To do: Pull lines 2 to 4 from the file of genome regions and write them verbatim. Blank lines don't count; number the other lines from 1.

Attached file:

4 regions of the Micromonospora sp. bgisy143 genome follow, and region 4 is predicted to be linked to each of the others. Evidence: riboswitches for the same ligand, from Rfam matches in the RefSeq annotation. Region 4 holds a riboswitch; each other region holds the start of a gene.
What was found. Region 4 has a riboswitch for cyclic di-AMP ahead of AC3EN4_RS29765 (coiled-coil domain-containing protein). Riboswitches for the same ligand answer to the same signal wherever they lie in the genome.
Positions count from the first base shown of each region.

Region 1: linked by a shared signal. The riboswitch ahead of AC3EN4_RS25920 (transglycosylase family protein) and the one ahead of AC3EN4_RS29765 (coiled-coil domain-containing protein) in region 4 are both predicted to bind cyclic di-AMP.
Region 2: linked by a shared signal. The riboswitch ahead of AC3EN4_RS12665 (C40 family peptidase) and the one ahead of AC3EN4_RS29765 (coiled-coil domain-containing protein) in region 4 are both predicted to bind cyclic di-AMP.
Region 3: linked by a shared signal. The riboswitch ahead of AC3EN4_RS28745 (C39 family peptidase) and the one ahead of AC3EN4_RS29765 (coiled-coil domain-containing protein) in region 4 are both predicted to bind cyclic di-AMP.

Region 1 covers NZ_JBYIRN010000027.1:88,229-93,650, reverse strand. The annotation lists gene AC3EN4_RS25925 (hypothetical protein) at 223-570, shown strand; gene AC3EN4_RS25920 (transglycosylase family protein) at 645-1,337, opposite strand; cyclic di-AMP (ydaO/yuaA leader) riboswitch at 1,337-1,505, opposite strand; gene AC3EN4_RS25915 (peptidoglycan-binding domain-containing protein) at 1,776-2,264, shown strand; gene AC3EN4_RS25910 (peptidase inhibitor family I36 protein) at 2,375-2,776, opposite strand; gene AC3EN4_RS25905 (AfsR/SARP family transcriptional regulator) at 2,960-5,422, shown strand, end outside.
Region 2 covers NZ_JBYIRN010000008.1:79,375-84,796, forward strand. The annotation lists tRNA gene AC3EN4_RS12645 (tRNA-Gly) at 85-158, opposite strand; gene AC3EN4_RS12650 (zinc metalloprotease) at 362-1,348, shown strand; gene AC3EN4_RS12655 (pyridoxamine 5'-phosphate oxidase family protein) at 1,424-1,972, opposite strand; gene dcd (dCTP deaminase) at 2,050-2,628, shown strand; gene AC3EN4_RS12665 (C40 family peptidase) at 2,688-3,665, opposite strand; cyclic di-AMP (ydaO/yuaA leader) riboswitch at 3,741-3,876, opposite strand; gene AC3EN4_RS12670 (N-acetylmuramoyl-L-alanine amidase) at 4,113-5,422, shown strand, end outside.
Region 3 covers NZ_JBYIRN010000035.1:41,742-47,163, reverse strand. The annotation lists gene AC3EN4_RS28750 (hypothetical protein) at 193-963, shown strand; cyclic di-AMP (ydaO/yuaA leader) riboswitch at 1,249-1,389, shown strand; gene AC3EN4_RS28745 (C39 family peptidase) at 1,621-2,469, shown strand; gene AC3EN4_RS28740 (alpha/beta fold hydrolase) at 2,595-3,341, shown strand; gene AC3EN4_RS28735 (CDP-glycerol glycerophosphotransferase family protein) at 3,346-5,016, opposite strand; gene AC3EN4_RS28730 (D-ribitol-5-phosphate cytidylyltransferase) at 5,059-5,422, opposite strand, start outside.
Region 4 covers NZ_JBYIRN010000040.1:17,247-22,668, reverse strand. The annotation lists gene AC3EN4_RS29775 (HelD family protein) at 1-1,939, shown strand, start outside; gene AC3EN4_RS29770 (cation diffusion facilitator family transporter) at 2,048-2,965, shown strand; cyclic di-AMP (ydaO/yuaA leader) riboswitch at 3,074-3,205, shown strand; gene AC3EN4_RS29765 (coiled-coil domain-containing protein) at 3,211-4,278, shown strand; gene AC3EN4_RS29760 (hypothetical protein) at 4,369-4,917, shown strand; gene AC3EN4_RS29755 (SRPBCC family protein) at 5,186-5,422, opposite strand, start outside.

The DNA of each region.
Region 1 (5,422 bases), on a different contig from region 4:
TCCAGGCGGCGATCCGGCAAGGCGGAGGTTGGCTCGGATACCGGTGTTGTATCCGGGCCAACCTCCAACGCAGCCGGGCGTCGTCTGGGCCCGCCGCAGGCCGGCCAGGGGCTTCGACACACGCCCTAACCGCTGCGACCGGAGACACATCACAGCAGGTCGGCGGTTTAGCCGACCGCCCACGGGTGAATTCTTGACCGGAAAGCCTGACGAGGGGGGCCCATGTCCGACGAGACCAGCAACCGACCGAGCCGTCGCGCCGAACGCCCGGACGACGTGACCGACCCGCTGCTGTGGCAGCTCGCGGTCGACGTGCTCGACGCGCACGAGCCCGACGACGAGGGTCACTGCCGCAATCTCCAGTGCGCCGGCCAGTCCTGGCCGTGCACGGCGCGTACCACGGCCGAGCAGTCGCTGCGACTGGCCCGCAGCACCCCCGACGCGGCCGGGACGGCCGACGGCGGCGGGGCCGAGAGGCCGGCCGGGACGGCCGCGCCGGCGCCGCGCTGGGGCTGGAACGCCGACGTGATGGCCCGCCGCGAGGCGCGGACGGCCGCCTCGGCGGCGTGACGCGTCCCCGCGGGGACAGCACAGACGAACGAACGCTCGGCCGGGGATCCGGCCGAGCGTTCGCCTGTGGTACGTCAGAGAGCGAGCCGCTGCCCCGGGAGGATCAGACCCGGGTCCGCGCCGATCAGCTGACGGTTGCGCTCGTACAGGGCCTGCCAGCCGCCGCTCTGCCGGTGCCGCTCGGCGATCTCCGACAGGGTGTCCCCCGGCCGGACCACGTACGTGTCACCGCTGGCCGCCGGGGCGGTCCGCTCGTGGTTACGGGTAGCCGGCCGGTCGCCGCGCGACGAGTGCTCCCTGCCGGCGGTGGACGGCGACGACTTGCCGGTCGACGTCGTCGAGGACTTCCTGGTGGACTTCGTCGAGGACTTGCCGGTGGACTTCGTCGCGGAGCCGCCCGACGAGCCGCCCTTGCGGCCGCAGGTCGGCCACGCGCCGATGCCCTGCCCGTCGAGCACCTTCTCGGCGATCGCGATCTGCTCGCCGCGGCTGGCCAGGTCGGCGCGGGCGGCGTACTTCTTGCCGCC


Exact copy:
What was found. Region 4 has a riboswitch for cyclic di-AMP ahead of AC3EN4_RS29765 (coiled-coil domain-containing protein). Riboswitches for the same ligand answer to the same signal wherever they lie in the genome.
Positions count from the first base shown of each region.

Region 1: linked by a shared signal. The riboswitch ahead of AC3EN4_RS25920 (transglycosylase family protein) and the one ahead of AC3EN4_RS29765 (coiled-coil domain-containing protein) in region 4 are both predicted to bind cyclic di-AMP.